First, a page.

Visiting Marseille on the French Riviera reminded me of why I fell in love with Mediterranean Europe many years ago: for its simple but delightful old world charm. Laundry hanging out to dry from lines on city balconies, modern businesses housed in crumbling old buildings, the smell of the fish market along the harbor, wandering narrow streets through cobblestone squares of relaxed outdoor cafés, yanking open the heavy metal door of the dingy subway car, and figuring out how to communicate everywhere without a common language. In short, it was a lovely place to spend our second anniversary.
James and I were tossed into the oldest and second largest city in France on one of its violent Mistral (“master”) winds. Known for driving away clouds and drying up rain to give this area its friendly blue skies, the wind is no joke for a flight. I’ve literally never seen so many people throw up on an airplane. Fortunately, after this treacherous entrance the rest of our long weekend was smooth sailing.
As you would imagine for a coastal city, Marseille is made up of a clearly international population as it has been throughout its history. A thriving port city since around 400 BC, it was originally founded by Phoenicians from Asia Minor (then Greece, now Turkey) who arrived there to encounter the people of Gaul (once of Northern Europe). In the Marseille History Museum, on whose site many historic artifacts were uncovered when a parking lot project for the shopping center began there, we learned about many interesting changes in the history of this city at the crossroads of the trading world.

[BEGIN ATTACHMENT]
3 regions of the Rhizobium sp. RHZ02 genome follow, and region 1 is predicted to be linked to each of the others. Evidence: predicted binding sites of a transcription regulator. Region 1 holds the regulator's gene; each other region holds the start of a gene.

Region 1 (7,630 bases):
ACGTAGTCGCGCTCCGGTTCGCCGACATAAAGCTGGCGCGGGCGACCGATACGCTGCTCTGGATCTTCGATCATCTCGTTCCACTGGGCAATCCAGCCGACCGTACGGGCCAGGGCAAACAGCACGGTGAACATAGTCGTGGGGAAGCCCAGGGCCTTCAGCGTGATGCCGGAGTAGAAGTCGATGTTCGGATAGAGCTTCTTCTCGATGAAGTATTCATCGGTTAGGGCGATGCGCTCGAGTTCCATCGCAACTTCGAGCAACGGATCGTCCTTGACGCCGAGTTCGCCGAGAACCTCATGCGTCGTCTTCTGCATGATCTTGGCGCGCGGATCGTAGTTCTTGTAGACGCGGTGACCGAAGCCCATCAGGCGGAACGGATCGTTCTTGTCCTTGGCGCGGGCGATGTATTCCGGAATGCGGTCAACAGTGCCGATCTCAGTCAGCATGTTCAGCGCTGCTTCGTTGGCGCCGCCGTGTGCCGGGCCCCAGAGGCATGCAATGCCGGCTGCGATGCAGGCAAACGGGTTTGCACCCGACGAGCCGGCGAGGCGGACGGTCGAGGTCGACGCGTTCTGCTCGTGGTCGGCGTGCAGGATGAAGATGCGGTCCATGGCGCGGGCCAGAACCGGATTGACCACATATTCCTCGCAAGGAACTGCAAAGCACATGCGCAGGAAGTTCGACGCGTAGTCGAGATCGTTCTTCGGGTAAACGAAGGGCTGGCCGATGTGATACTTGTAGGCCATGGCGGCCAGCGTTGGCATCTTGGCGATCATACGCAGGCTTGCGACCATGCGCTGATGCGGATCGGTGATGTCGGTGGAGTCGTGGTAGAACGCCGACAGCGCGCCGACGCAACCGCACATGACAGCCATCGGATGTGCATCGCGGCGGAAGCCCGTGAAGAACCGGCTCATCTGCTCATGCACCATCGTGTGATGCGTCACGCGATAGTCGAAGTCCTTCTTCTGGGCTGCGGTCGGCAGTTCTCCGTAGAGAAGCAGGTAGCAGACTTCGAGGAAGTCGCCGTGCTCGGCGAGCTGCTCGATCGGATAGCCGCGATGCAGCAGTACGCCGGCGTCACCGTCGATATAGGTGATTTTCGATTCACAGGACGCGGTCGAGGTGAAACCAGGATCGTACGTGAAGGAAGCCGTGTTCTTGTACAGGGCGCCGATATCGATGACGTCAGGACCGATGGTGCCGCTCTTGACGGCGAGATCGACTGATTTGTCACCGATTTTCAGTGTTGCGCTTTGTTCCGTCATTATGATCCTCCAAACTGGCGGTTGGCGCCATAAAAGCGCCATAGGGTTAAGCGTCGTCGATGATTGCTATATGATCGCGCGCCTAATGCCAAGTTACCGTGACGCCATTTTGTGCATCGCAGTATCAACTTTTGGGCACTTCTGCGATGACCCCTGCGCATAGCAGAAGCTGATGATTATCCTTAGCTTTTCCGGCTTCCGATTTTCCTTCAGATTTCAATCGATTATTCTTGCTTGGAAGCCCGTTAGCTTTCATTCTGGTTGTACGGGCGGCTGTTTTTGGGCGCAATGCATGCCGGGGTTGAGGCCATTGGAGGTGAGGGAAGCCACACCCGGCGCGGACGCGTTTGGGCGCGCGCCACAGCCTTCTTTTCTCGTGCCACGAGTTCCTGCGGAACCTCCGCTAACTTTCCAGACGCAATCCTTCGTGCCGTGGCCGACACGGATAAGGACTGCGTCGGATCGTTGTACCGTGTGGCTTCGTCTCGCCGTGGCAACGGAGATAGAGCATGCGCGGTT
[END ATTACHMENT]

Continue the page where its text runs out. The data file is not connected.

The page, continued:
In addition to many international cuisines, seafood is, of course, a specialty in this area. Bouillabaisse, being the most famous Marseille dish, is a seafood stew made with rockfish and, in its origins, anything else the fisherman was unable to sell at the market. We had an excellent version of this provincial dish-turned modern delicacy at a restaurant called Alcyone, in a dining room lined with glossy wooden bookcases. I have to say, true to my preconceptions, every meal we had on this trip was served with what can only be described as a flourish. Even in the most casual cafés, the correct presentation of artfully prepared food is held to a high standard.
Amid the culture and general ambience of Marseille, the highlight of this trip for me was our visit to the Frioul Archipelago. We had first passed it during a boat tour of the beautiful Calanques, or rocky inlets (the French version of fjords). Our plans to take another small boat later to visit Château d’If, the castle fortress setting of Dumas’s Count of Monte Cristo, turned out to be impossible due to wind. We were able, however, to visit the nearby Frioul islands with the idea that we would hike for an hour or so and then return to the port. Instead we spent the entire day there – hiking trails that wound up and down the hilly landscape and along the turquoise sea, surrounded by warm sun and windy sea air, taking pictures of seagulls and the ridiculous sun hat I bought on one of the islands, eating ice cream, and eventually having a late dinner (normal in France is at least 8 p.m.) outside of a seaside café before taking a boat back around 10. Au revoir Marseille et bon anniversaire à nous!